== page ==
Dave Riley & Bob Corritore – Travelin’ The Dirt Road | Album Review

Dave Riley & Bob Corritore – Travelin’ The Dirt Road

Vizztone Label Group


12 tracks

Originally released on Blue Witch records in 2007, Bob Corritore has remastered and updated this great album  of 10 original Dave Riley cuts and a pair of tunes written by Dave’s longtime friend and bandmate John Weston. Recorded over three sessions in 2005 and 2006 in Tempe, AZ, the songs feature the fine guitar and vocals of Dave Riley and the always stellar harp of Bob Corritore. Two of the tracks are newly released. Joining Dave and Bob are Johnny Rapp on guitar for 10 tracks, Matt Bishop on piano for a pair of cuts, Dave’s son Dave, Jr, ion bass for 8 songs, Paul Thomas on two tracks on bass, and Tom Coulson on drums for 10 tracks.

Riley goes acoustic with Dave in support without backing on a pair of cuts, “Overalls” and Safe At Last.” Both have a great down home, front porch feel to them, where one can imagine being in the Mississippi Delta on a hot afternoon sipping some iced tea or lemonade and listening to these two just play and sing effortlessly and joyfully. The album opens with the swinging “I’m Not Your Junkman,” a song about Dave’s trash talking woman. There is some nice guitar work and of course Corritore blows impressive harp. The title track follows, a driving cut with impressive harp soloing. “Come Here Woman” follows the first acoustic cut, a slow and low down and dirty blues. With harp and ax laying it out for us. “Let’s Have Some Fun Together” is next and features a pretty instrumental opening. More great harp and guitar and, of course, Riley’s passionate vocals.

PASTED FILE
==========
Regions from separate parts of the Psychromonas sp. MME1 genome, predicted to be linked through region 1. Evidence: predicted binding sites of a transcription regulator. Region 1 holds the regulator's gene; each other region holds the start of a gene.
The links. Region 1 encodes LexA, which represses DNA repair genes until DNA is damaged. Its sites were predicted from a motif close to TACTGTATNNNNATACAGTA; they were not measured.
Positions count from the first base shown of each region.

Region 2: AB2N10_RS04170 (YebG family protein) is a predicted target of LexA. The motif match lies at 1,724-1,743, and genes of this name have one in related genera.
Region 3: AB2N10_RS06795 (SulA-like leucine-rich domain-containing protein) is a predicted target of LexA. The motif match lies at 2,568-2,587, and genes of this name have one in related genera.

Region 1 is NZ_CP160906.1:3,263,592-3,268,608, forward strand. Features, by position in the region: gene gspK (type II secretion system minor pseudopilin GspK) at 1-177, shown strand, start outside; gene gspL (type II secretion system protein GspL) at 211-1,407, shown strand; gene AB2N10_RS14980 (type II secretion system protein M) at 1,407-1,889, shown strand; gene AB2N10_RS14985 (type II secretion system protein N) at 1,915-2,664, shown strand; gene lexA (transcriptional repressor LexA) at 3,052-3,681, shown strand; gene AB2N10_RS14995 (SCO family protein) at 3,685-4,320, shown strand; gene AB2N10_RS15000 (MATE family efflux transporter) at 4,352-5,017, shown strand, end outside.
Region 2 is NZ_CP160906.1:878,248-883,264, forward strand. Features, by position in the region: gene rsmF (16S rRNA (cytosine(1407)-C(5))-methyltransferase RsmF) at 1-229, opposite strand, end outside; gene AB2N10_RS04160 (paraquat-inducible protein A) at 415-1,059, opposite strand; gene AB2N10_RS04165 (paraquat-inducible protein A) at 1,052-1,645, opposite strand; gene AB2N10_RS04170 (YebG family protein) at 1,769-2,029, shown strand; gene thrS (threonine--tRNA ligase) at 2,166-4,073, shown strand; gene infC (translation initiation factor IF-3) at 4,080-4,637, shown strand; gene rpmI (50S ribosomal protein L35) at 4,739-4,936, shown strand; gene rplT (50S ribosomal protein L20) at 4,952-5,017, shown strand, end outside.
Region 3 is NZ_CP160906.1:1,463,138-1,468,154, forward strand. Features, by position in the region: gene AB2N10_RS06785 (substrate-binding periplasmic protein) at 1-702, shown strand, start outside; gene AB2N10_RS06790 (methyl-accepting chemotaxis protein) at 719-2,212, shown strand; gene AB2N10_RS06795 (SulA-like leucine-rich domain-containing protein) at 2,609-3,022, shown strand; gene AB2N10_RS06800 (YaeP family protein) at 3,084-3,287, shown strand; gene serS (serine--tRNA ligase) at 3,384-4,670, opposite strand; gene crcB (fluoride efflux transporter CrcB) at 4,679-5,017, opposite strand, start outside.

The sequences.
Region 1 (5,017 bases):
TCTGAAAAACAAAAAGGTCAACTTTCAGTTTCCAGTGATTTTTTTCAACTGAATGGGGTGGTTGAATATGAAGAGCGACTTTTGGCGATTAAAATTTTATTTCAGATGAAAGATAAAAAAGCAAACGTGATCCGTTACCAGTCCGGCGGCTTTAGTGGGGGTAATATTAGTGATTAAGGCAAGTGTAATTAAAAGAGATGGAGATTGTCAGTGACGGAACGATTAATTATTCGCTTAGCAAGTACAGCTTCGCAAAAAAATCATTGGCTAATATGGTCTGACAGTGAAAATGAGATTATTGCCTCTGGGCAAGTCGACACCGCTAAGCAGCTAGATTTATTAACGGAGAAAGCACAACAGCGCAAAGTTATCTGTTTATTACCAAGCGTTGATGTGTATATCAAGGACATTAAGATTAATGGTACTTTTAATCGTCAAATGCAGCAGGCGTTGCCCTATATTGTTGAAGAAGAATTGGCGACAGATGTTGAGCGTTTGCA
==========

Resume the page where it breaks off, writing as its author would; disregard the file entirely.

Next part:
The pace picks up a bit with “My Baby’s Gone;” Riley sings that he moans for his baby but the pacing expresses hope. We get a nice piano solo here, the first of three. “Voodoo Woman, Voodoo Man” is up after that, more slow blues with expressive vocals, harp and guitar and some piano thrown in the mix for fun, too. Up next is “Way Back Home” where Riley plays and sings with intensity. Corritore stays solidly great and the piano adds dimension to the mix. “Doggone Blues” features more slow and pretty blues. The guitar and harp are intense and the vocals are filled with grit. “Country Tough” picks up the pace again tempo-wise and offers variety. A big guitar intro opens “Friends” as Riley again sings with passion and Corritore plays more mean harp.  The other acoustic cut concludes the album.

Bob Corritore’s vault of music is like a diamond mine; it has so many gems in it ready for the picking, cleaning up and releasing.  I enjoyed listening to and reviewing  their first collaborative album together Lucky To Be Living in 2009 on Blue Witch (along with 2013’s Hush Your Fuss! and relish finally adding this set of tunes to my collection.  It’s really great stuff!

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